Leukemia is a form of cancer that occurs at the level of the spinal marrow. Inside the spinal marrow there is a type of immature blood cells that are called stem cells. These cells have a neutral initial state and later develop into different types of blood cells (white blood cells, red blood cells and platelets). Leukemia interferes in the normal process of cell maturation, leading to an accumulation of partially developed blood cells in the marrow, blood and later in body organs. Most of these resulted cells are inefficient inside the organism, as they can't carry out the activity of normal blood cells.
Depending on to the rate of development, the disease can either be acute leukemia (developing very rapidly), or chronic leukemia (slow developing).
Particular to acute leukemia is the inability of stem cells (immature cells that can be found within the bone marrow) to reach the state of maturity. These immature blood cells tend to continuously divide and they accumulate in the bloodstream. Acute leukemia develops very rapidly and people who suffer from it need immediate treatment and specific therapy. If mistreated or ignored, acute leukemia causes the death of affected patients within a few months. While certain forms of acute leukemia are usually successfully treated, other forms don't respond well to the specific treatment.
A characteristic of the chronic type of leukemia is that the diseased cells usually come from more mature cells, but in most cases they aren't developed normally. The leukemia cells have long periods of life and they tend to accumulate within the bloodstream. Although normal people have between 5000 and 10000 white blood cells in their body, people who suffer from chronic leukemia may have more than 100000.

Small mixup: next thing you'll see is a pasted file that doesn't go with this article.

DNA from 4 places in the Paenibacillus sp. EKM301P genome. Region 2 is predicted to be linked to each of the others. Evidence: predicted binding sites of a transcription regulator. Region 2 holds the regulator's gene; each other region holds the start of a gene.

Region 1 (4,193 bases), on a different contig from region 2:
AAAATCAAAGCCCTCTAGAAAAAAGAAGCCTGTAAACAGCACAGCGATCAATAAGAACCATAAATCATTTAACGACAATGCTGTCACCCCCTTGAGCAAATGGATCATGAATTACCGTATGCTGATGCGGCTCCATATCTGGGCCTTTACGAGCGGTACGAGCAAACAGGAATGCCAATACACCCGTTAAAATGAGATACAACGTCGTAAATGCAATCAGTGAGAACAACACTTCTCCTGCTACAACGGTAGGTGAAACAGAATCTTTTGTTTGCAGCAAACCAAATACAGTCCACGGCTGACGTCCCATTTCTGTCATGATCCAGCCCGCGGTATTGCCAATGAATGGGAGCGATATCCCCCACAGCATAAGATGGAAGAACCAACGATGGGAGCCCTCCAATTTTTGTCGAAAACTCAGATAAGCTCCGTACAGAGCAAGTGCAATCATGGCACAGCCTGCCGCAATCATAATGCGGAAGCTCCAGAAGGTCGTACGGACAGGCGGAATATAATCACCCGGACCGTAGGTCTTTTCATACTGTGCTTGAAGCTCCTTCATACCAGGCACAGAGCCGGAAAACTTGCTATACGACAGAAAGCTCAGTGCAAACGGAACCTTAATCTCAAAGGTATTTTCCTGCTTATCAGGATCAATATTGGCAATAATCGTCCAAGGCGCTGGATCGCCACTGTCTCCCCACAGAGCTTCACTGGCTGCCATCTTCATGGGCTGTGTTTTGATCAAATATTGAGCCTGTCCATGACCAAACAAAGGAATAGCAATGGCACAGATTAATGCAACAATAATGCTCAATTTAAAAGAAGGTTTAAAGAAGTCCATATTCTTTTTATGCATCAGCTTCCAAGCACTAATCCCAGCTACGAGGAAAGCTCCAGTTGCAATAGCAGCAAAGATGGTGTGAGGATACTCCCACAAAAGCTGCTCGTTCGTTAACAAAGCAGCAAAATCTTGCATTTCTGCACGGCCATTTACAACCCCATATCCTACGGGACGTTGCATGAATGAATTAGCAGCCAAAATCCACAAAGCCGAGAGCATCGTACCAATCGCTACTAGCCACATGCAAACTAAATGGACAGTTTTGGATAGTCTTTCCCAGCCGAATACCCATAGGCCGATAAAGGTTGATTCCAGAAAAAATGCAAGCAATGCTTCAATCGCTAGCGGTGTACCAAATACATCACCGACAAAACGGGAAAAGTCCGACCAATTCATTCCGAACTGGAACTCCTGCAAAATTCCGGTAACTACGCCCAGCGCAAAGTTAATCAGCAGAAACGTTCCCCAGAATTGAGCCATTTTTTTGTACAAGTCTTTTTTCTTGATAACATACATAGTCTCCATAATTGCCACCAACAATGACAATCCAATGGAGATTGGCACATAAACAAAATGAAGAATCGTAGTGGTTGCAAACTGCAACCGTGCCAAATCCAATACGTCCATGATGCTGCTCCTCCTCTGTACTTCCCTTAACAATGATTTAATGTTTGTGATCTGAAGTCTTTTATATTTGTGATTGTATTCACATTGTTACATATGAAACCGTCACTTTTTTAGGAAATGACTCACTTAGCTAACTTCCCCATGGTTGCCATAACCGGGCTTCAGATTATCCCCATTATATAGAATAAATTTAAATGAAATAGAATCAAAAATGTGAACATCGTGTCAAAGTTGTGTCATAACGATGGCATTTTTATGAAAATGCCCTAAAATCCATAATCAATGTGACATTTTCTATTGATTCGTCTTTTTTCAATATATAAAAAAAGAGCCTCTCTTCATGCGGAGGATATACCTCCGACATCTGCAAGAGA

Lymphocytic and myelogenous types of leukemia are developed from different types of cells: the lymphocytic type of leukemia develops from cells called lymphoblasts or lymphocytes in the spongious tissue of the bones, while the myelogenous type of leukemia (sometimes referred to as myeloid and myelocytic le develops from myeloid cells. Judging by the types of cells involved in the development of leukemia and by the rate of cellular division specific to each form of the disease, the main types of leukemia are: acute myelogenous leukemia (AML), chronic myelogenous leukemia (CML), acute lymphocytic leukemia (ALL) and chronic lymphocytic leukemia (CLL).
In addition to the common forms of chronic leukemia, there are also some rare types. Hairy cell leukemia (HCL), just like chronic lymphocytic leukemia, has a slow progression. The cells of hairy cell leukemia are different from other diseased cells mainly through their aspect. Hairy cell leukemia doesn't usually respond well to treatment. Prolymphocytic leukemia is a very rare and unusual form of chronic lymphocytic leukemia.
Some cancers, called lymphomas, are caused by abnormal blood cells that are present in the lymph nodes, liver, spleen or other organs. These particular types of cancer don't occur at the levels of the bone marrow and have a development that is not characteristic to most forms of lymphocytic leukemia.